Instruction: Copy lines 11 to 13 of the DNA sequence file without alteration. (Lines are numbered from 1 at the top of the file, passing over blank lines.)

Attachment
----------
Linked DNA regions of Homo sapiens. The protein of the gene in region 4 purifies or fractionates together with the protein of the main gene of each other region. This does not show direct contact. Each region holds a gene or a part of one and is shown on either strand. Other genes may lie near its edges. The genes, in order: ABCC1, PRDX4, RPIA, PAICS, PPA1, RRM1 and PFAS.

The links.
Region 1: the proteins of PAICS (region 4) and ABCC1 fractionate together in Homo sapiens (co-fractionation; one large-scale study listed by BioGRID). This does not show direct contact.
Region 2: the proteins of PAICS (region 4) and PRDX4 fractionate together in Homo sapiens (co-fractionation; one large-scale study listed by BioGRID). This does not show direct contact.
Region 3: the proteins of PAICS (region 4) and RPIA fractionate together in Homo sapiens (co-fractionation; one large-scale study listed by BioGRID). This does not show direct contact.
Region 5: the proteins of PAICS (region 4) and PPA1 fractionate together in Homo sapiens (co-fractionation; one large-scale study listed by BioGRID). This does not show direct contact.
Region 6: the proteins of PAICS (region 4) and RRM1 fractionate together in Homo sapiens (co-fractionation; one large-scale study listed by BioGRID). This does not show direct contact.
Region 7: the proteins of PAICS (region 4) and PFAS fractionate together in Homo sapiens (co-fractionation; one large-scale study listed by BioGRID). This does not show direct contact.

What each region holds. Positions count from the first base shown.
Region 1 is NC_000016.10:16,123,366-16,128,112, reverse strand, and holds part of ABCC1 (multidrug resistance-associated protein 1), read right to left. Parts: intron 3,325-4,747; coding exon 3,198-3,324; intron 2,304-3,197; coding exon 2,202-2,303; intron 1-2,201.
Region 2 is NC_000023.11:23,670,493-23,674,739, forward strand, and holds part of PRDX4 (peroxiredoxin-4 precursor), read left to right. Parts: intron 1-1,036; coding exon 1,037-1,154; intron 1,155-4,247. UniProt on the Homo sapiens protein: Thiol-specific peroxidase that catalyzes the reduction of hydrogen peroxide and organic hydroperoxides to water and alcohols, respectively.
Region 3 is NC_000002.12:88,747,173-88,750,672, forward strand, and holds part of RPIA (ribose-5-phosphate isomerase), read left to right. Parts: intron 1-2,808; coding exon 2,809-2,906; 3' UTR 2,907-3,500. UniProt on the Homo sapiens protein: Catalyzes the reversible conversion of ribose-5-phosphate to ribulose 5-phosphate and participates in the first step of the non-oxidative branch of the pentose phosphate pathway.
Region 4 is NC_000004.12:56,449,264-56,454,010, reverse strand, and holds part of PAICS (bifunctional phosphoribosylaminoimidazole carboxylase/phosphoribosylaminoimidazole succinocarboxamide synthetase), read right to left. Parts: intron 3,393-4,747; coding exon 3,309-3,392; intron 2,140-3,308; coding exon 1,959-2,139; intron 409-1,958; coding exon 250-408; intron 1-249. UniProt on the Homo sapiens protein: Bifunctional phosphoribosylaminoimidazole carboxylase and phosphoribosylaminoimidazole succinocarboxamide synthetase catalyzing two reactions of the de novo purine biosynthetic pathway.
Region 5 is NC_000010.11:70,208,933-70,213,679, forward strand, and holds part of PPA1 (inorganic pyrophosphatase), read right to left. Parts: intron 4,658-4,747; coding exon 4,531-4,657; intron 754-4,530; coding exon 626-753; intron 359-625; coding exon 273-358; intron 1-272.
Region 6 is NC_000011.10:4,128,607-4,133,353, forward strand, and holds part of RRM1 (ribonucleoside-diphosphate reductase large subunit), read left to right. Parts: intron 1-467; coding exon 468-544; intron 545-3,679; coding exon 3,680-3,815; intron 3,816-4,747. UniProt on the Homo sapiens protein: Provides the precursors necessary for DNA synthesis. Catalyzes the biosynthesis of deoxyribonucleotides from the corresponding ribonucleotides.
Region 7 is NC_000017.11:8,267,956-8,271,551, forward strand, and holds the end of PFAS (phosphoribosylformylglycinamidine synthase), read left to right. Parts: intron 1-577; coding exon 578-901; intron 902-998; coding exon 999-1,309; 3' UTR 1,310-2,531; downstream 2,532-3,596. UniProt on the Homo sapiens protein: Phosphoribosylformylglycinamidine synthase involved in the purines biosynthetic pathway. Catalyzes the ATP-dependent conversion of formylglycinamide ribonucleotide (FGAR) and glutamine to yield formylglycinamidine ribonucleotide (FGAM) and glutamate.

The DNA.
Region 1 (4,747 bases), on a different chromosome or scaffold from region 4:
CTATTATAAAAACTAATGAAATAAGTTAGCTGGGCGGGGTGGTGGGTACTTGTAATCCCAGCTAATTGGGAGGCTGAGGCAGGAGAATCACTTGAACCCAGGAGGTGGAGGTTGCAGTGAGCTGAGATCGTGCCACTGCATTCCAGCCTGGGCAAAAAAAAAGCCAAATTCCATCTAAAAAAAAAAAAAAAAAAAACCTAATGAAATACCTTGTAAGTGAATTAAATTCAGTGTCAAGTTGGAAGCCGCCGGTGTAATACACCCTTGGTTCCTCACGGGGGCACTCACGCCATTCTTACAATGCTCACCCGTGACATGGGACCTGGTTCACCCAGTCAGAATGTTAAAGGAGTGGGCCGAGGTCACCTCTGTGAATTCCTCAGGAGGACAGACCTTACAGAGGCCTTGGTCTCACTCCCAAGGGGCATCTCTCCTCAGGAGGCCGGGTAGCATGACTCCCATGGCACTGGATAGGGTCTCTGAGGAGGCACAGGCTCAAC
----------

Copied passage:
Region 2 is NC_000023.11:23,670,493-23,674,739, forward strand, and holds part of PRDX4 (peroxiredoxin-4 precursor), read left to right. Parts: intron 1-1,036; coding exon 1,037-1,154; intron 1,155-4,247. UniProt on the Homo sapiens protein: Thiol-specific peroxidase that catalyzes the reduction of hydrogen peroxide and organic hydroperoxides to water and alcohols, respectively.
Region 3 is NC_000002.12:88,747,173-88,750,672, forward strand, and holds part of RPIA (ribose-5-phosphate isomerase), read left to right. Parts: intron 1-2,808; coding exon 2,809-2,906; 3' UTR 2,907-3,500. UniProt on the Homo sapiens protein: Catalyzes the reversible conversion of ribose-5-phosphate to ribulose 5-phosphate and participates in the first step of the non-oxidative branch of the pentose phosphate pathway.
Region 4 is NC_000004.12:56,449,264-56,454,010, reverse strand, and holds part of PAICS (bifunctional phosphoribosylaminoimidazole carboxylase/phosphoribosylaminoimidazole succinocarboxamide synthetase), read right to left. Parts: intron 3,393-4,747; coding exon 3,309-3,392; intron 2,140-3,308; coding exon 1,959-2,139; intron 409-1,958; coding exon 250-408; intron 1-249. UniProt on the Homo sapiens protein: Bifunctional phosphoribosylaminoimidazole carboxylase and phosphoribosylaminoimidazole succinocarboxamide synthetase catalyzing two reactions of the de novo purine biosynthetic pathway.